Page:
The psychological autopsy: a useful tool for determining proximate causation in suicide cases.

D. Jacobs and M. Klein-Benheim,
Bull. Amer. Acad. Psychiatry & the Law 23(2): 165-82, 1995.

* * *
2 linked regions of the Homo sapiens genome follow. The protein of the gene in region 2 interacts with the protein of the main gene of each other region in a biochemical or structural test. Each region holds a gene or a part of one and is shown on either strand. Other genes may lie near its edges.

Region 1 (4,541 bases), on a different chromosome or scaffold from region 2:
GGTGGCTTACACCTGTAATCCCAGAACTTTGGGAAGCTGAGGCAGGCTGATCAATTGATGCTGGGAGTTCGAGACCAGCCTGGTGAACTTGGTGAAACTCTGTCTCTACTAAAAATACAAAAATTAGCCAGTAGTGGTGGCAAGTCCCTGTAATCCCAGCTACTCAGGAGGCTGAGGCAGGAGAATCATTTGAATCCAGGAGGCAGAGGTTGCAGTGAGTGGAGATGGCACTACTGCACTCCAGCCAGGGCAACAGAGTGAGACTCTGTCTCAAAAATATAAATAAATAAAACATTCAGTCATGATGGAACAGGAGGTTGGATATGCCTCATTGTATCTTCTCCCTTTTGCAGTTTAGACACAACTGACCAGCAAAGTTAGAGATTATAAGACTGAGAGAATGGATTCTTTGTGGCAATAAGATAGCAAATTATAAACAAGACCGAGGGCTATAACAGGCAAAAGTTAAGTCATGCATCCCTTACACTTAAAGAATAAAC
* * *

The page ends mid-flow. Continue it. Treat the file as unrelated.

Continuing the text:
This overview article examines the applications of the psychological autopsy method in determining proximate causation in suicide cases. The article reviews the history of the psychological autopsy and describes its procedure and how it has proved helpful in explicating proximate causation. The five standards currently used by the courts to determine proximate causation in suicide cases are described, as are a variety of applications of the psychological autopsy method, including its application to workers' compensation cases, product liability cases, and medical malpractice cases. In particular, issues of prediction and protection are addressed. Finally, there is a discussion of an application of the psychological autopsy to criminal cases. The article concludes with a discussion of the issues raised in the use of the psychological autopsy during expert testimony and the considerations that should be addressed by an expert witness contemplating the use of the psychological autopsy method. [References: 53]